commentary Have you ever written buggy code or code that is not 100 percent safe? Go directly to jail, do not pass go, do not collect $200.

This could be the very real future of software development if security expert Howard Schmidt’s comments are taken on board by legislators in Australia and overseas.

Schmidt’s comments, made at a security conference in London this week, indicated that software developers should be personally accountable for the code they write. The former White House cybersecurity advisor added it was imperative companies employ developers with relevant security qualifications.

While the majority of Schmidt’s comments were fair and common sense, it is quite clear that fear of litigation, or simply requiring people to have a piece of paper with a qualification is hardly going to help the world of software engineering.

There are many factors that can go wrong in a project that could lead to security holes or bugs including poor testing, lack of resources, poor communication, bad management, poor development methodologies, unrealistic development times, and the use of complicated development tools.

This doesn’t even touch on whether the platform, operating system, browser or any other third-party software used to deliver the application is in itself secure. Nor does it touch on the fact that software development is a dynamic environment. New techniques for cracking software are always being created, and what software is originally written for isn’t always what it ends up being used for in production or when updates to software are made.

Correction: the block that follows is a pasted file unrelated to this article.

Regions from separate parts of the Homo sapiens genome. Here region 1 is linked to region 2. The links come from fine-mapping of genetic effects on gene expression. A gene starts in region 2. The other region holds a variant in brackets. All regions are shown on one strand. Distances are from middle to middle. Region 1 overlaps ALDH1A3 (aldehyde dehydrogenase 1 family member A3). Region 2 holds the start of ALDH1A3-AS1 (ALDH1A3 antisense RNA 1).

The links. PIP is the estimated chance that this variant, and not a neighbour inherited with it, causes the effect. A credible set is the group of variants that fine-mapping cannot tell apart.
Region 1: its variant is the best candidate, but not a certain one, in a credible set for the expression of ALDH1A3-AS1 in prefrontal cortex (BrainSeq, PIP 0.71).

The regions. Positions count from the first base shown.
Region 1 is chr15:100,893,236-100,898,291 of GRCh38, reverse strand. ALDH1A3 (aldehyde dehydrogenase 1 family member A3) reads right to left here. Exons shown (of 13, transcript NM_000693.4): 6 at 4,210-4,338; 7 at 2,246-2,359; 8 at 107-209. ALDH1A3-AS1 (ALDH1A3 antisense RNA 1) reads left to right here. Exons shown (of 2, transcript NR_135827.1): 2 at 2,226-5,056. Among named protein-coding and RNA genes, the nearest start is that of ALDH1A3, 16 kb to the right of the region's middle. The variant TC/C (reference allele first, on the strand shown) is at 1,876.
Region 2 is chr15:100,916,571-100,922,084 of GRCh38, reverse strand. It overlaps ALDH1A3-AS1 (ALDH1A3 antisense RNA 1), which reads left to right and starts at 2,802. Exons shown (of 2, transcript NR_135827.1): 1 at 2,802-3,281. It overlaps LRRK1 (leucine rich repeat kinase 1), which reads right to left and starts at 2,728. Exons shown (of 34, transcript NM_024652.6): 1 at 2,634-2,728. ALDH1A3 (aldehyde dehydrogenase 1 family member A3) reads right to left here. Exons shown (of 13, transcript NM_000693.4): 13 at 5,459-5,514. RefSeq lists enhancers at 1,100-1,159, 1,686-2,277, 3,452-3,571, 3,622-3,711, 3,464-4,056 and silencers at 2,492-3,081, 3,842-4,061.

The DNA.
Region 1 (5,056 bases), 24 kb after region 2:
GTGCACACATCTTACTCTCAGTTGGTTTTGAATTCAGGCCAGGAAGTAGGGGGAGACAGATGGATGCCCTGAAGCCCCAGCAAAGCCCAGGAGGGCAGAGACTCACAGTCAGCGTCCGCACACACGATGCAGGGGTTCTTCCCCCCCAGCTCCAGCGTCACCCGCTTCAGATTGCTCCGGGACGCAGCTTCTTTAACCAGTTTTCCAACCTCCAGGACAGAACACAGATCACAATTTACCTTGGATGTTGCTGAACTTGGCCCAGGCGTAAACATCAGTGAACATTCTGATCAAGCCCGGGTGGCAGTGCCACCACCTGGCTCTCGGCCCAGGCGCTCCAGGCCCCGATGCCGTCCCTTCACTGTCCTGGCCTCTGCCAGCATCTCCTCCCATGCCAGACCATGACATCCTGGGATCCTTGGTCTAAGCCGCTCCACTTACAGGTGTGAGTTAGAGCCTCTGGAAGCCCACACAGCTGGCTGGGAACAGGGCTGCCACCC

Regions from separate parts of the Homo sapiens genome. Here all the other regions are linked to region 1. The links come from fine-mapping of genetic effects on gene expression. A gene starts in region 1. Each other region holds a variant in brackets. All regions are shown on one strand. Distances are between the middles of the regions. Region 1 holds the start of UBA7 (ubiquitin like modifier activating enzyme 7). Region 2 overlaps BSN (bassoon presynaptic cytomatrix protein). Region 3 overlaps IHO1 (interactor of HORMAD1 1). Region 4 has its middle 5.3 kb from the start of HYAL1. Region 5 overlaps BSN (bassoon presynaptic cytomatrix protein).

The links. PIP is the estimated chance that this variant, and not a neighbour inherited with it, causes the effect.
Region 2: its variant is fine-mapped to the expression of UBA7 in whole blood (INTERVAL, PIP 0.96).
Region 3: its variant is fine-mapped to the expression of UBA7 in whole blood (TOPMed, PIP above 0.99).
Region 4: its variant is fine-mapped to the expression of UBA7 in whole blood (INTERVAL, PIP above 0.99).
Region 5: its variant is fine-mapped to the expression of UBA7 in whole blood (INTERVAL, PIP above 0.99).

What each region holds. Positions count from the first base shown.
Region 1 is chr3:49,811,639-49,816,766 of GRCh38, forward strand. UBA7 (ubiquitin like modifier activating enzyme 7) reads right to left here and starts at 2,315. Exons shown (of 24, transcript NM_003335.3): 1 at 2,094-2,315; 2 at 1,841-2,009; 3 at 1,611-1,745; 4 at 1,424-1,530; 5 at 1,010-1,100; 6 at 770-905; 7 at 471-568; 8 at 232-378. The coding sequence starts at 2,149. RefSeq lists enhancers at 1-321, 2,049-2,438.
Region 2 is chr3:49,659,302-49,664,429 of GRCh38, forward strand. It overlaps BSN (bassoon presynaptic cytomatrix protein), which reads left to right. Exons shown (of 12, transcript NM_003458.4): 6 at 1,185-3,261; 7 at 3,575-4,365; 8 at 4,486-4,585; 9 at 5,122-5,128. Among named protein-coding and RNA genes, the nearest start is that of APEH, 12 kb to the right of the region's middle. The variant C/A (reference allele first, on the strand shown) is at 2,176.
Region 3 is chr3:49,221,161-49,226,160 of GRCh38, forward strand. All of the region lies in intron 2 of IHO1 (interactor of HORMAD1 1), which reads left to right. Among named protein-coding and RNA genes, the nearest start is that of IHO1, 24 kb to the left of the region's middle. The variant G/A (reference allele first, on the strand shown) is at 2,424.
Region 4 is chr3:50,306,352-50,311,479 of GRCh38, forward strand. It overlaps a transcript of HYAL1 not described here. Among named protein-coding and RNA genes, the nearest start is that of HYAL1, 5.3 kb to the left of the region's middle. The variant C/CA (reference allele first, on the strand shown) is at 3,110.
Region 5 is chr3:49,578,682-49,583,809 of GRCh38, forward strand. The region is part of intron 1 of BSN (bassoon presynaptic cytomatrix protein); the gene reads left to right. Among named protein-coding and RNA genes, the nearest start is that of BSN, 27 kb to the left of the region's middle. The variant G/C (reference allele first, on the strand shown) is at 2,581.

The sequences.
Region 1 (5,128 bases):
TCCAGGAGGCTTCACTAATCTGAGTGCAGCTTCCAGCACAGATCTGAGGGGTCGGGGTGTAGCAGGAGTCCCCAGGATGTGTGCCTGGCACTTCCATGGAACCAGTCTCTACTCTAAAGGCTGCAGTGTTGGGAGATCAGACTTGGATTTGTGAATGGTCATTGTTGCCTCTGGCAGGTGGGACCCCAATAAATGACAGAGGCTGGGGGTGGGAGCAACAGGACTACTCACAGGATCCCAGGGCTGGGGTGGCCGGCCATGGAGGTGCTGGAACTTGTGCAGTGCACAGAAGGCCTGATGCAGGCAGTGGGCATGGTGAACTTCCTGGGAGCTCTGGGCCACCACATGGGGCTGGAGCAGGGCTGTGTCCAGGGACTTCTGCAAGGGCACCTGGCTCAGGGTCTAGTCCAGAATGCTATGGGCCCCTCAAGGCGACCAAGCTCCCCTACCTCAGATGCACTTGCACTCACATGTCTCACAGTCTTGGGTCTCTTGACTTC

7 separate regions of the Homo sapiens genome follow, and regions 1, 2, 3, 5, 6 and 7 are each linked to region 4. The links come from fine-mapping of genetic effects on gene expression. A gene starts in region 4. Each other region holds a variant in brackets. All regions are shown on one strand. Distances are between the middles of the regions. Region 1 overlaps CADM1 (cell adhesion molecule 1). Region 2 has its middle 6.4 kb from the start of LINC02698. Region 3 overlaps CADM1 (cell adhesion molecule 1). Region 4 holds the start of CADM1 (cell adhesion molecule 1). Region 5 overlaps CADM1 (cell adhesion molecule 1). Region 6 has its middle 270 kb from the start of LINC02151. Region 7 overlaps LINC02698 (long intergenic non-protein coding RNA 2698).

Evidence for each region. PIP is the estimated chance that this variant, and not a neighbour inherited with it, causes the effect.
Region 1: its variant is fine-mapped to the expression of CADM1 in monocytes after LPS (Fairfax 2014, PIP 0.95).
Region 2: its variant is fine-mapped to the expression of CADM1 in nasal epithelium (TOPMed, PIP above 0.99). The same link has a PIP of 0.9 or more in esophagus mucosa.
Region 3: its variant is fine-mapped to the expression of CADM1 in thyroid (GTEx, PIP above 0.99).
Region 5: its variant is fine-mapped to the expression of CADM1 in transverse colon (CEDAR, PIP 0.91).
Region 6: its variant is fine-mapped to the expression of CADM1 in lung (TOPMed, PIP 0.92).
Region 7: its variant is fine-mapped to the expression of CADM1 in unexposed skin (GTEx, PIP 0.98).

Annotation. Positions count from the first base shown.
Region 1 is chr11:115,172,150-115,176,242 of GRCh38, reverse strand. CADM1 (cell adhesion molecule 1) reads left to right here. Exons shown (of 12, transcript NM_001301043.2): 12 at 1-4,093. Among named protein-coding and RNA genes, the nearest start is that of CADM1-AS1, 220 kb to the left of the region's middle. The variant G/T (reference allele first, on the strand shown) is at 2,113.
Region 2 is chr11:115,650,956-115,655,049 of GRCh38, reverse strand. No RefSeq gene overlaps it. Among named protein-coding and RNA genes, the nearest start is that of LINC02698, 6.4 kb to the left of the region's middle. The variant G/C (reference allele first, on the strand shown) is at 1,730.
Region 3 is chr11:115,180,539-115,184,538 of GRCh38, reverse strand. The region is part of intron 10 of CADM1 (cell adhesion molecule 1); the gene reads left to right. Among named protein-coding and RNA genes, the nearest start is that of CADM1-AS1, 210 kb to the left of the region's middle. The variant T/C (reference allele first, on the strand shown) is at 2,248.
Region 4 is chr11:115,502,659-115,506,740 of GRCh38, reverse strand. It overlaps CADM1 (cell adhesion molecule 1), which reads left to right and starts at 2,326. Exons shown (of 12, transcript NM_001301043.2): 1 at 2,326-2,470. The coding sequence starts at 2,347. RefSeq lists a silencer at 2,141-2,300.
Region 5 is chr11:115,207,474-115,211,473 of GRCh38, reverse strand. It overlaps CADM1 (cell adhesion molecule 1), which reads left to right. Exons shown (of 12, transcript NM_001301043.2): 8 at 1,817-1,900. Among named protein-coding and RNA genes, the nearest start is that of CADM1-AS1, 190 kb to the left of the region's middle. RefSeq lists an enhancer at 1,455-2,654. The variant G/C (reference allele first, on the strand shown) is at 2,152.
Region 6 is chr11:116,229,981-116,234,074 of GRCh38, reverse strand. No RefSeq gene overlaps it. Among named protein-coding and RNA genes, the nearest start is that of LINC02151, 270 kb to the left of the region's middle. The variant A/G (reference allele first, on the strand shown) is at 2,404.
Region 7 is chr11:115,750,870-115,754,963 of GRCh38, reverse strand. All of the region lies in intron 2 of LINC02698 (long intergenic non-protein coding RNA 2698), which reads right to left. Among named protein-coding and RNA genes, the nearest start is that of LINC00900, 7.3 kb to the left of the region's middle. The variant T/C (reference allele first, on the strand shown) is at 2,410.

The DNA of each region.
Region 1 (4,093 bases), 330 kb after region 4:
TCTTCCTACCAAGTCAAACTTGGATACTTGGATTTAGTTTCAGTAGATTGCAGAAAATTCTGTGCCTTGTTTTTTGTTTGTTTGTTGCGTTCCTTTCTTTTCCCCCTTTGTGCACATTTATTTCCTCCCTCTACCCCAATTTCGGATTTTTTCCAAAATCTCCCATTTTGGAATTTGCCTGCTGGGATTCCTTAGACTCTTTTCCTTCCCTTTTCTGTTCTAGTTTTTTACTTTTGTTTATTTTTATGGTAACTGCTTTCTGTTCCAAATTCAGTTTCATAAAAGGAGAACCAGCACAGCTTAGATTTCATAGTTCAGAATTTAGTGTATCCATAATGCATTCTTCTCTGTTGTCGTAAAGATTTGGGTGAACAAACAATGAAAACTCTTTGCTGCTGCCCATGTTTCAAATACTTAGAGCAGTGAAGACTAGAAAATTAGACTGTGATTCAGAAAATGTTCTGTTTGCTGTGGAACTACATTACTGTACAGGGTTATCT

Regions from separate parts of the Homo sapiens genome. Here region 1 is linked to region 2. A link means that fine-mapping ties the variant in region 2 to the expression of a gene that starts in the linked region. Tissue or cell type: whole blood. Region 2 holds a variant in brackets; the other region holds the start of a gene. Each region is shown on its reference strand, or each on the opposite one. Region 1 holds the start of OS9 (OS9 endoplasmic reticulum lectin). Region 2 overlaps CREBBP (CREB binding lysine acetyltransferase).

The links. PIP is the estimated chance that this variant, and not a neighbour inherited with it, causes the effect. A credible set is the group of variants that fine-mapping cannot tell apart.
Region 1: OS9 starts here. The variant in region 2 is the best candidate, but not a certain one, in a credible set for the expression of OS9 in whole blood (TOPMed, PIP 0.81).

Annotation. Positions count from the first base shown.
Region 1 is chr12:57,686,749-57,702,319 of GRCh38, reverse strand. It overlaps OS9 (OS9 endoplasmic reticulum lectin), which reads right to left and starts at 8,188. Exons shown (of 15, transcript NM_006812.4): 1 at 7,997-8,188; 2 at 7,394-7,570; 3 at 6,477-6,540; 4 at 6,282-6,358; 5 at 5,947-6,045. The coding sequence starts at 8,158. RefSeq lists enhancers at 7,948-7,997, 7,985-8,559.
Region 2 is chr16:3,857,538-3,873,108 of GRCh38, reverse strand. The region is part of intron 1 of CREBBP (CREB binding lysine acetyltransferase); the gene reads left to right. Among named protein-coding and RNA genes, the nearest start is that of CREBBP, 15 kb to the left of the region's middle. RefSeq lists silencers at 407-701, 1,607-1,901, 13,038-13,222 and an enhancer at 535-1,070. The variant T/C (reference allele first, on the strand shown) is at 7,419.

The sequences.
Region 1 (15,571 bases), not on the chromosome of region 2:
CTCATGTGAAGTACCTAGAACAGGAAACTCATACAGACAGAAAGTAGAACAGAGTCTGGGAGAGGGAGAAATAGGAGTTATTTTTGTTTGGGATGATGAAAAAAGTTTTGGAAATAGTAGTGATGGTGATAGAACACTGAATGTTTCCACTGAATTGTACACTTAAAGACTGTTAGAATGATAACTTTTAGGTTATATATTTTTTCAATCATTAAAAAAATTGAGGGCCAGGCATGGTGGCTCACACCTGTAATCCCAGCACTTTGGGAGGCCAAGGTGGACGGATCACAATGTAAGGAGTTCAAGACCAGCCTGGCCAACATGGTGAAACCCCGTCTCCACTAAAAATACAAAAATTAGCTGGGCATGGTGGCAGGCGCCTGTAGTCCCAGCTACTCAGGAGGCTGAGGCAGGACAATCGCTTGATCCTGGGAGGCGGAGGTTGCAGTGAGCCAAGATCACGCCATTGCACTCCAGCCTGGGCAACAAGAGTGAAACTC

How many lines of code would you write if you were to be personally accountable? There is only so much bulletproofing one developer can do.

Schmidt’s proposal is simply unrealistic and could be extremely harmful to an already struggling industry. It would drive up the cost of software development, drive away students interested in software development, and create a lower supply of workers (meaning higher wages?).

If there needs to be accountability or blame for security holes or bugs in software it should lie on the company developers work for. Companies that have hired and trained the developers in the first place, companies that have the power to fire poor performing employees, companies that sell the software developers create, companies that have indemnity insurance against any such legal action.

Who do you think of Howard Schmidt’s comments? Drop me a line at